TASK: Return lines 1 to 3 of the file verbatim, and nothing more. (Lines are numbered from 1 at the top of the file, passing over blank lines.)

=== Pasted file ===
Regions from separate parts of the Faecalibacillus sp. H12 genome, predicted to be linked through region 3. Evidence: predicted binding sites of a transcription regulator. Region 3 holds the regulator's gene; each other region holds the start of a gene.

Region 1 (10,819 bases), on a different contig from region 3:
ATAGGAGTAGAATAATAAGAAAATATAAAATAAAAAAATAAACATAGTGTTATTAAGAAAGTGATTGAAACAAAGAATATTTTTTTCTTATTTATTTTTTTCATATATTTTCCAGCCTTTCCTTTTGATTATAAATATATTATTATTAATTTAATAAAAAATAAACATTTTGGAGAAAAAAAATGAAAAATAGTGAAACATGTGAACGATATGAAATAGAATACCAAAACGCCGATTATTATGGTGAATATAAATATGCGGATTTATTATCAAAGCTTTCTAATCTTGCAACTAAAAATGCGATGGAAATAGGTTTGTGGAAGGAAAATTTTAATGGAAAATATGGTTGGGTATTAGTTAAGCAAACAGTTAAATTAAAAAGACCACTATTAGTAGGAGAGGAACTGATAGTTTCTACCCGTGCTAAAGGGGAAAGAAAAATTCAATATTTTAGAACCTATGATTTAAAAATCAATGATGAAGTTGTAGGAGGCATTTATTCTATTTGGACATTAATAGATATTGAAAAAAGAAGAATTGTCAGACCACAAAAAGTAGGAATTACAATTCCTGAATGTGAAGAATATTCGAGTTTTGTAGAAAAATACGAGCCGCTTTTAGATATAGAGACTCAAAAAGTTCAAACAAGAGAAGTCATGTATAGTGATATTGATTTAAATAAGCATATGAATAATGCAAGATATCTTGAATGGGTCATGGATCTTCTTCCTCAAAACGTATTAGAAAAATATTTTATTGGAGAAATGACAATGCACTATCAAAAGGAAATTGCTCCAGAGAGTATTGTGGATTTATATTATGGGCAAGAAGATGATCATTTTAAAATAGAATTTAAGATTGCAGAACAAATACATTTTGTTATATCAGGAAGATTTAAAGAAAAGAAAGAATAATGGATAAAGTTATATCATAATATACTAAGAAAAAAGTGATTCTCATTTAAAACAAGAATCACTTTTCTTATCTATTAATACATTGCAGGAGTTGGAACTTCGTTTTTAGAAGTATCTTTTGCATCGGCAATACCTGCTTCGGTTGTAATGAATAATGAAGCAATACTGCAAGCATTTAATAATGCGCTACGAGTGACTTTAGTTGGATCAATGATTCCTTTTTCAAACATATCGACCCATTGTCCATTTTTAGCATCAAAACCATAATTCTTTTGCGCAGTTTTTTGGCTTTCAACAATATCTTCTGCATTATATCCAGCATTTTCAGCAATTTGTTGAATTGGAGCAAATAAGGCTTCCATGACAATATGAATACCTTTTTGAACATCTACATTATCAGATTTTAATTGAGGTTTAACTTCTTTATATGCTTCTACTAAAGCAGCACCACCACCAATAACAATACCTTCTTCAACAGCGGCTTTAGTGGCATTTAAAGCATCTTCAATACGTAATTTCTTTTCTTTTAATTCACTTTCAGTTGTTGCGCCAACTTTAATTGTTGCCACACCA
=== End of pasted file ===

Regions from separate parts of the Faecalibacillus sp. H12 genome, predicted to be linked through region 3. Evidence: predicted binding sites of a transcription regulator. Region 3 holds the regulator's gene; each other region holds the start of a gene.

Region 1 (10,819 bases), on a different contig from region 3:
ATAGGAGTAGAATAATAAGAAAATATAAAATAAAAAAATAAACATAGTGTTATTAAGAAAGTGATTGAAACAAAGAATATTTTTTTCTTATTTATTTTTTTCATATATTTTCCAGCCTTTCCTTTTGATTATAAATATATTATTATTAATTTAATAAAAAATAAACATTTTGGAGAAAAAAAATGAAAAATAGTGAAACATGTGAACGATATGAAATAGAATACCAAAACGCCGATTATTATGGTGAATATAAATATGCGGATTTATTATCAAAGCTTTCTAATCTTGCAACTAAAAATGCGATGGAAATAGGTTTGTGGAAGGAAAATTTTAATGGAAAATATGGTTGGGTATTAGTTAAGCAAACAGTTAAATTAAAAAGACCACTATTAGTAGGAGAGGAACTGATAGTTTCTACCCGTGCTAAAGGGGAAAGAAAAATTCAATATTTTAGAACCTATGATTTAAAAATCAATGATGAAGTTGTAGGAGGCATTTATTCTATTTGGACATTAATAGATATTGAAAAAAGAAGAATTGTCAGACCACAAAAAGTAGGAATTACAATTCCTGAATGTGAAGAATATTCGAGTTTTGTAGAAAAATACGAGCCGCTTTTAGATATAGAGACTCAAAAAGTTCAAACAAGAGAAGTCATGTATAGTGATATTGATTTAAATAAGCATATGAATAATGCAAGATATCTTGAATGGGTCATGGATCTTCTTCCTCAAAACGTATTAGAAAAATATTTTATTGGAGAAATGACAATGCACTATCAAAAGGAAATTGCTCCAGAGAGTATTGTGGATTTATATTATGGGCAAGAAGATGATCATTTTAAAATAGAATTTAAGATTGCAGAACAAATACATTTTGTTATATCAGGAAGATTTAAAGAAAAGAAAGAATAATGGATAAAGTTATATCATAATATACTAAGAAAAAAGTGATTCTCATTTAAAACAAGAATCACTTTTCTTATCTATTAATACATTGCAGGAGTTGGAACTTCGTTTTTAGAAGTATCTTTTGCATCGGCAATACCTGCTTCGGTTGTAATGAATAATGAAGCAATACTGCAAGCATTTAATAATGCGCTACGAGTGACTTTAGTTGGATCAATGATTCCTTTTTCAAACATATCGACCCATTGTCCATTTTTAGCATCAAAACCATAATTCTTTTGCGCAGTTTTTTGGCTTTCAACAATATCTTCTGCATTATATCCAGCATTTTCAGCAATTTGTTGAATTGGAGCAAATAAGGCTTCCATGACAATATGAATACCTTTTTGAACATCTACATTATCAGATTTTAATTGAGGTTTAACTTCTTTATATGCTTCTACTAAAGCAGCACCACCACCAATAACAATACCTTCTTCAACAGCGGCTTTAGTGGCATTTAAAGCATCTTCAATACGTAATTTCTTTTCTTTTAATTCACTTTCAGTTGTTGCGCCAACTTTAATTGTTGCCACACCA